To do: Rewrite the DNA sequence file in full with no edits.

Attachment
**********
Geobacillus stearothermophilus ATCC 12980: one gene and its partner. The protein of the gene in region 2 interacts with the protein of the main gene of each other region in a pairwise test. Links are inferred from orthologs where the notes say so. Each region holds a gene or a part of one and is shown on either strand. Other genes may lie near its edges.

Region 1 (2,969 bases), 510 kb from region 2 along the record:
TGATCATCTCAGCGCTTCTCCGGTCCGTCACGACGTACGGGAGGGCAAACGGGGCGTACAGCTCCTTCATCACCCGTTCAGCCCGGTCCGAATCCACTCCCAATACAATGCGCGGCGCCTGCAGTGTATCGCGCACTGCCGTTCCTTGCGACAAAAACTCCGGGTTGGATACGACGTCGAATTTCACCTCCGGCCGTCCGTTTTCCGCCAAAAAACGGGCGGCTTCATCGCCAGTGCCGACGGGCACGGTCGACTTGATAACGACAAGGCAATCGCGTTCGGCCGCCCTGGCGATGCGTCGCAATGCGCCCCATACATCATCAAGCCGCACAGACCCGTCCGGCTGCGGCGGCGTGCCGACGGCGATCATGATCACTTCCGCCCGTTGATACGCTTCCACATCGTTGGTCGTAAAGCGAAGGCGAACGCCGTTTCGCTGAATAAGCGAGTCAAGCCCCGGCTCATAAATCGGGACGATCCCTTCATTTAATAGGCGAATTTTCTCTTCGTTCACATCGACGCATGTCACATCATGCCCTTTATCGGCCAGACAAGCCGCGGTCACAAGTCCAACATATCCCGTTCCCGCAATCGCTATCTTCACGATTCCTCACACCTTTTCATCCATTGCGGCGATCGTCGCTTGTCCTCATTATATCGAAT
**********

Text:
Geobacillus stearothermophilus ATCC 12980: one gene and its partner. The protein of the gene in region 2 interacts with the protein of the main gene of each other region in a pairwise test. Links are inferred from orthologs where the notes say so. Each region holds a gene or a part of one and is shown on either strand. Other genes may lie near its edges.

Region 1 (2,969 bases), 510 kb from region 2 along the record:
TGATCATCTCAGCGCTTCTCCGGTCCGTCACGACGTACGGGAGGGCAAACGGGGCGTACAGCTCCTTCATCACCCGTTCAGCCCGGTCCGAATCCACTCCCAATACAATGCGCGGCGCCTGCAGTGTATCGCGCACTGCCGTTCCTTGCGACAAAAACTCCGGGTTGGATACGACGTCGAATTTCACCTCCGGCCGTCCGTTTTCCGCCAAAAAACGGGCGGCTTCATCGCCAGTGCCGACGGGCACGGTCGACTTGATAACGACAAGGCAATCGCGTTCGGCCGCCCTGGCGATGCGTCGCAATGCGCCCCATACATCATCAAGCCGCACAGACCCGTCCGGCTGCGGCGGCGTGCCGACGGCGATCATGATCACTTCCGCCCGTTGATACGCTTCCACATCGTTGGTCGTAAAGCGAAGGCGAACGCCGTTTCGCTGAATAAGCGAGTCAAGCCCCGGCTCATAAATCGGGACGATCCCTTCATTTAATAGGCGAATTTTCTCTTCGTTCACATCGACGCATGTCACATCATGCCCTTTATCGGCCAGACAAGCCGCGGTCACAAGTCCAACATATCCCGTTCCCGCAATCGCTATCTTCACGATTCCTCACACCTTTTCATCCATTGCGGCGATCGTCGCTTGTCCTCATTATATCGAAT